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Police Use Tear Gas In Cairo Clashes


Egyptian police have used tear gas on protesters marching toward the Interior Ministry in Cairo after the worst football violence in the country's history.

Witnesses say thousands of demonstrators chanting slogans against the ruling military council filled the streets around the Interior Ministry on February 2.

Riot police blocked the road and fired tear gas to disperse the protesters who were hurling stones at police.

It was not immediately clear whether anyone was wounded in the clashes.

On February 1, rioting erupted between fans of rival football teams in the Mediterranean city of Port Said.

The violence left 74 people dead and more than 1,000 injured.

Protesters in Cairo on February 2 were blaming security forces for failing to prevent the violence.

The governor of Port Said has resigned, while two senior police officials were suspended and detained.

Prime Minister Kamal al-Ganzuri said that football association chief Samir Zaher had been sacked and his management board dissolved in the wake of the disaster, the world's deadliest football incident since 84 people died in a stampede in Guatemala City in 1996.

Ganzuri also said the governor and security chief in the coastal city of Port Said, where the clashes took place, are leaving their posts.

The violence on the night of February 1 took place following an Egyptian league match between the Port Said team Al-Masry and Cairo's Al-Ahly.

Fans were crushed to death or fatally stabbed after crowds stormed the pitch following Al-Ahly's loss to the local team.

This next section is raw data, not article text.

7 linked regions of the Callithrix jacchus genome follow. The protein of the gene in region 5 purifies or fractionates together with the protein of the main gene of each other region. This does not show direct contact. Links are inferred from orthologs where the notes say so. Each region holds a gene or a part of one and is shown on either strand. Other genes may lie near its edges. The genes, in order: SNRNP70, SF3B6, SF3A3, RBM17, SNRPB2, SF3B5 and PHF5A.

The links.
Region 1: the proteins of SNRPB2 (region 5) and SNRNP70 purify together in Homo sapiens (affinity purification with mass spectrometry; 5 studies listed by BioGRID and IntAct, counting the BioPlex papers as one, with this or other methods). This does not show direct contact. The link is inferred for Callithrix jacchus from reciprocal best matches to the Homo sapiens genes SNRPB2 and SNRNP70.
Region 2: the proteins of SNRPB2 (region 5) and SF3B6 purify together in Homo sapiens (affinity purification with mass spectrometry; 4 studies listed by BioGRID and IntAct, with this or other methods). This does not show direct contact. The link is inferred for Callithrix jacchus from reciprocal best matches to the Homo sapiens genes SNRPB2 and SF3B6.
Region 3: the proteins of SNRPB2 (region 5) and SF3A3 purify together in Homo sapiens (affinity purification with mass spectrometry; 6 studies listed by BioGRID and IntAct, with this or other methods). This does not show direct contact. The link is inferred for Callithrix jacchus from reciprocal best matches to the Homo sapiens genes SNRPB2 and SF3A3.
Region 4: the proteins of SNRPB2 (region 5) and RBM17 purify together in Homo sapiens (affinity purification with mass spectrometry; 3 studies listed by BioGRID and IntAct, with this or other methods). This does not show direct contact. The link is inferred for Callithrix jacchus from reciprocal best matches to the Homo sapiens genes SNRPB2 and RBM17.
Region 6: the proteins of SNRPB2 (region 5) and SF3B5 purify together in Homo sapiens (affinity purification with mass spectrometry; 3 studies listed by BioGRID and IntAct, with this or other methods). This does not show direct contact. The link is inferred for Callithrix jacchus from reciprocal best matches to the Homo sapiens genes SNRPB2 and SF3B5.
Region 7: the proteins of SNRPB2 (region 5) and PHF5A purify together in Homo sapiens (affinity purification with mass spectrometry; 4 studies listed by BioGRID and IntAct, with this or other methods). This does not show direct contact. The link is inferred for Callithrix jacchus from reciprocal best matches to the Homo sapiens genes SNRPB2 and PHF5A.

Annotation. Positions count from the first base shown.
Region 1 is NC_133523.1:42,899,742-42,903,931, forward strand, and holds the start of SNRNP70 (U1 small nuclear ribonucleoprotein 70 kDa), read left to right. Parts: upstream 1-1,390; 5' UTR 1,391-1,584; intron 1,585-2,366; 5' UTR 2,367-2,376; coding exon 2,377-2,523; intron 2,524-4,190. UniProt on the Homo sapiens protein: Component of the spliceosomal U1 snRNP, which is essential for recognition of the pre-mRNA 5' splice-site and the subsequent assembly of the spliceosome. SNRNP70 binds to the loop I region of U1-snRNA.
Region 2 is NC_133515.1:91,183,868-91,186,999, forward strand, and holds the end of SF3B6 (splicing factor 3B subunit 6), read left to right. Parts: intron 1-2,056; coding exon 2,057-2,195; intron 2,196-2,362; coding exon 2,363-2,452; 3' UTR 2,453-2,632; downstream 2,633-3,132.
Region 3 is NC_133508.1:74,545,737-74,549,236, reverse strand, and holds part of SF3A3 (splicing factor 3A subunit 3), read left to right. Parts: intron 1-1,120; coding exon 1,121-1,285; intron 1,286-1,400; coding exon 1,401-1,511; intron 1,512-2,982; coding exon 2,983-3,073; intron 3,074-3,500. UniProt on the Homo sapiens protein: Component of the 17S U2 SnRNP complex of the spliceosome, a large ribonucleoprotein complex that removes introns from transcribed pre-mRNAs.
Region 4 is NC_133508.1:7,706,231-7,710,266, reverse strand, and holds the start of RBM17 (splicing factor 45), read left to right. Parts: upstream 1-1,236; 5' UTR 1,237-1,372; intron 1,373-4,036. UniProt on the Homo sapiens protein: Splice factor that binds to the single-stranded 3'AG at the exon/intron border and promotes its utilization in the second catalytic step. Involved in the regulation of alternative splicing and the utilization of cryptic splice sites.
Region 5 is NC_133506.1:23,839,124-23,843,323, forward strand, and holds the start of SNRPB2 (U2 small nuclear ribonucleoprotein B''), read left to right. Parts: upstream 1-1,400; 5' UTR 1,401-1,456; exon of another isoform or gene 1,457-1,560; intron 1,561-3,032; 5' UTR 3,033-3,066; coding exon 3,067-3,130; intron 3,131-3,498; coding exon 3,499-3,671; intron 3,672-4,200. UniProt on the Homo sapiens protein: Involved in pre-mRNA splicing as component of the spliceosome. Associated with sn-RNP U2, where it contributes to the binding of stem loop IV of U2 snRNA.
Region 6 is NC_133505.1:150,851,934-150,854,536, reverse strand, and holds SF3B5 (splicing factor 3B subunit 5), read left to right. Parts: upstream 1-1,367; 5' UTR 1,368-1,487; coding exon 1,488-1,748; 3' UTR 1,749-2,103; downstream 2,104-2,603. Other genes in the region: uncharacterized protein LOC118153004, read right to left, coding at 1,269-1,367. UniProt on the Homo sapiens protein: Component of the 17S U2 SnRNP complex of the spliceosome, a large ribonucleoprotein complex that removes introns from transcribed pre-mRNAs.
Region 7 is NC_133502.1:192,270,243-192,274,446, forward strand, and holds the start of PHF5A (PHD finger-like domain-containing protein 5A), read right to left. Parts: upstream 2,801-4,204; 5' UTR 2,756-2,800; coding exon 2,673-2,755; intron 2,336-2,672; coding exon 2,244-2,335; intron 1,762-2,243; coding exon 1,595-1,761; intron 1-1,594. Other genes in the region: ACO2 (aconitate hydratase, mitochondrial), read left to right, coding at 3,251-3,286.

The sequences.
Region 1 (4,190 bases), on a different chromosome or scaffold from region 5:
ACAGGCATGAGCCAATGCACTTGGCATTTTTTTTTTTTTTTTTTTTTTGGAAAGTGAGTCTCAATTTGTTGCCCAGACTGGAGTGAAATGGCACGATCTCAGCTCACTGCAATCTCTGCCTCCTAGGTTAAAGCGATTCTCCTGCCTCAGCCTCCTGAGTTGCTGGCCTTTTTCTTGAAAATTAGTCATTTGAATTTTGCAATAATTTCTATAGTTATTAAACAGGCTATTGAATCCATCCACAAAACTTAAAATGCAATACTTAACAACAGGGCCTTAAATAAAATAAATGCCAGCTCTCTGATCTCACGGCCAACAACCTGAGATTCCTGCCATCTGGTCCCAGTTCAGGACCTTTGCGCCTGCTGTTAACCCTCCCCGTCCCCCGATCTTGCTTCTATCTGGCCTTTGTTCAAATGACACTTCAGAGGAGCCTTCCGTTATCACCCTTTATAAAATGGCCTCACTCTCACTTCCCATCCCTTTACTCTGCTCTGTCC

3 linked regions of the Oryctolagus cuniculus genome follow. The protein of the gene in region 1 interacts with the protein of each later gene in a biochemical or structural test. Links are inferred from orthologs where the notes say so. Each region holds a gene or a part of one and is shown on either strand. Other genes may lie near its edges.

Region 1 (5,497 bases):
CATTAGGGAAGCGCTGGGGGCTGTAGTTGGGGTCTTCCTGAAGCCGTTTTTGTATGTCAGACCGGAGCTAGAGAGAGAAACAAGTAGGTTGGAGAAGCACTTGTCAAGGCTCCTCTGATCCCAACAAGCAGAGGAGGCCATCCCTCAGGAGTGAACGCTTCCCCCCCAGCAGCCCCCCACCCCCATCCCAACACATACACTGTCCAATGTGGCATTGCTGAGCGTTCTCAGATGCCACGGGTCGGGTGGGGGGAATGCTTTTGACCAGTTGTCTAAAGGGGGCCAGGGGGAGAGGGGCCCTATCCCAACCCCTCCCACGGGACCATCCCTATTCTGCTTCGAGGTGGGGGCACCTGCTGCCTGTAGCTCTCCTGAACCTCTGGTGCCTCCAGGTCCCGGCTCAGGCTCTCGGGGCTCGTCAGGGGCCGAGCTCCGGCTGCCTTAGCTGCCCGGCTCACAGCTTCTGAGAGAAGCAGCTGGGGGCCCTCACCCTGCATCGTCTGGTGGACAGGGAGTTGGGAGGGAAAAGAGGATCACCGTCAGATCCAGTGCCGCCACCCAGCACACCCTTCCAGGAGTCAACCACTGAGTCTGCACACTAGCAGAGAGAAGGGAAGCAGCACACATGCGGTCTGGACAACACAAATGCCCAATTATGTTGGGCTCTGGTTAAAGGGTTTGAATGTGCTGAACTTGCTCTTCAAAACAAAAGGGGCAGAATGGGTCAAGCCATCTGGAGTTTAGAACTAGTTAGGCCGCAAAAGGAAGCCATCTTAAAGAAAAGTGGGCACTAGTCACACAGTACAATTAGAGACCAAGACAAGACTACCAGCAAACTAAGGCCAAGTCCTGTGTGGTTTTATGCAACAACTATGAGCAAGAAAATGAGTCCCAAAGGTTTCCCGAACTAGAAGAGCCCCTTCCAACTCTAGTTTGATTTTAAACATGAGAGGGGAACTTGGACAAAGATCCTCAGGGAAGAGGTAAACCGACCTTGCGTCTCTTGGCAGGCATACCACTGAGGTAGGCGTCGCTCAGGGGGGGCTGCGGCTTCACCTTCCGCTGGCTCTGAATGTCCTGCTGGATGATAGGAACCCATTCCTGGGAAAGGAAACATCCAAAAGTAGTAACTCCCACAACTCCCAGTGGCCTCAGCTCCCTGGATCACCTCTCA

Interior Minister Muhamed Ibrahim said 47 people had been arrested already and the search for suspects continued.

Widespread Anger At Authorities

Many Egyptians have staged protests to express their anger at what is seen as the authorities' failure to prevent the violence.

Riot police were stationed at the Port Said stadium but were unable to quell the violence. The television network CNN cites eyewitnesses as saying police officers stood by as the clashes escalated.

Field Marshal Hussein Tantawi, who heads Egypt's ruling military council, expressed sorrow over the deadly events and has demanded a thorough investigation.
Mourners pray next to the bodies of victims of the violence during their funerals in Port Said.

Mourners pray next to the bodies of victims of the violence during their funerals in Port Said.

"I gave my orders to begin an immediate investigation," Tantawi said. "The prosecutor-general will now investigate this sad situation that aggrieves the Egyptian people."

Some politicians have accused Egypt's military leaders of allowing, or even encouraging, the brawl.

The Muslim Brotherhood, which dominates the Egyptian parliament, said an "invisible" hand was behind the tragedy.

Nearly a year after pro-democracy protests led to the ouster of longtime Egyptian leader Hosni Mubarak, critics continue to accuse the army of sowing public unrest to discourage a transition to civilian rule.

European Union foreign policy chief Catherine Ashton has called for an independent outside investigation into the disaster.

Egypt's ruling military council has declared three days of mourning.

Sepp Blatter, the head of the world football governing body FIFA, called the bloodshed a "black day" for football.

Compiled from agency reports

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